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Treasury department puts pressure on banks to meet end of year deadline to modify home loans

The Treasury Department summoned Bank of America Corp., Citigroup Inc. and other mortgage servicers to Washington today to accelerate U.S. foreclosure prevention efforts ahead of a yearend deadline for some loan modifications.

The banks, which also include Wells Fargo & Co., JPMorgan Chase & Co. and Morgan Stanley, face a Dec. 31 deadline to make permanent the trial refinancings and concessions they extended this year to about 375,000 homeowners at risk of default.

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Banks blame homeowners for delays

An eligible borrower who doesn’t turn in all their paperwork by year-end jeopardizes their chance to get a permanent modification,” said Meg Reilly, a Treasury spokeswoman.

While Reilly said no one will be eliminated from the Home Affordable Modification Program, or HAMP, without a “a thorough review,” the Obama administration has so far failed to come close to the 4 million homeowners it set out to help. Banks have blamed the shortcomings on borrowers failing to turn in all their paperwork and confusion about eligibility standards.

“We, like all the other firms, are surprised that we still have documents outstanding,” said Jack Schakett, a credit loss mitigation strategist at Charlotte, North Carolina-based Bank of America, the largest U.S. mortgage lender. “We’re not going to really know the success of the program until we get a clear picture of what is missing,” Schakett said in an interview.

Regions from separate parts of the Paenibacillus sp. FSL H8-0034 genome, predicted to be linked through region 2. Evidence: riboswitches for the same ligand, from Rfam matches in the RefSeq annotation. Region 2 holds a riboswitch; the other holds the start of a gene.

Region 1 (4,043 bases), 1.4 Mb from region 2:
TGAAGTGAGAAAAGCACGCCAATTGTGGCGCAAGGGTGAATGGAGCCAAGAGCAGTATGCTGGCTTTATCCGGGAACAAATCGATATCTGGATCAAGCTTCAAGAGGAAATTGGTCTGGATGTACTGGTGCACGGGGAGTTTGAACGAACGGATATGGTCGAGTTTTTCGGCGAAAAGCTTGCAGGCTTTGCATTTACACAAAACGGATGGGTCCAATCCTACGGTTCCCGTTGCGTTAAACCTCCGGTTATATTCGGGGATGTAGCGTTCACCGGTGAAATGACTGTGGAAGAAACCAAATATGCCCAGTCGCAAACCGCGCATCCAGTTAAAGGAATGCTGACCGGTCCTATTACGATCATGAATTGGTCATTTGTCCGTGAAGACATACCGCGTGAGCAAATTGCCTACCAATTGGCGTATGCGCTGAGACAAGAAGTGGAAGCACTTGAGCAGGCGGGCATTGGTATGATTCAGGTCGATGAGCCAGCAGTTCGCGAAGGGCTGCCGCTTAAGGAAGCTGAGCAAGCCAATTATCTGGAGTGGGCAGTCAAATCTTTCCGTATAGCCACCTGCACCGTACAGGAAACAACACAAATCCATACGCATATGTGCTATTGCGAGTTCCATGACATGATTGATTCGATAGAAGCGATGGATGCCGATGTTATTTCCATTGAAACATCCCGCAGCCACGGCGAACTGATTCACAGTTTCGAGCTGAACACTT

Rush to permanently convert more than half of the 650,994 loans that were in trial modification plans

Banks are rushing to meet a new Treasury deadline, announced Nov. 30, to permanently convert more than half of the 650,994 loans that were in trial modification plans at the end of October into permanent reductions by year’s end, he said.

Bank of America efforts

Bank of America is trying to move 65,000 trial payment plans into permanent status by Dec. 31. Roughly 20 percent of the borrowers in trial plans with Bank of America haven’t returned any documentation, Schakett said.

Of the 375,000 loans scheduled for conversion to permanent modifications, those that aren’t switched over by Dec. 31 may not be eligible for HAMP again in the future, the Treasury said.

Unemployement at root of far fewer homeowners able to qualify based on HAMP criteria

While the Treasury has identified more than 3.2 million loans as eligible for HAMP, lenders are finding that far fewer qualify based on their criteria. At Bank of America, which accounts for almost a third of the loans targeted by the program, 55 percent of borrowers aren’t eligible because they are unemployed, don’t live in the home or their mortgage payment is less than 31 percent of gross monthly income, Schakett said.

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Banks face sanctions and penalties

Lenders face “consequences” that may include sanctions and monetary penalties if they fail to perform under HAMP, the Treasury said last month. The program requires banks that took federal aid to help homeowners at “imminent risk” of default by lengthening repayment terms, lowering interest rates and making other changes to mortgages to avert foreclosure.
Source: http://www.bloomberg.com/apps/news?pid=20601087&sid=arfLiOez5X2s&pos=6

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Homeowners – Need Some Sound Advice?

Get Out of Debt Workbook
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Stop Foreclosure
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Also get the latest foreclosure news around the country, read Q&As and other resources.

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  5. Treasury Dept admits HAMP report contains data mistakes

Tags: banks face deadline to permanently modify loans, foreclosure prevention deadline

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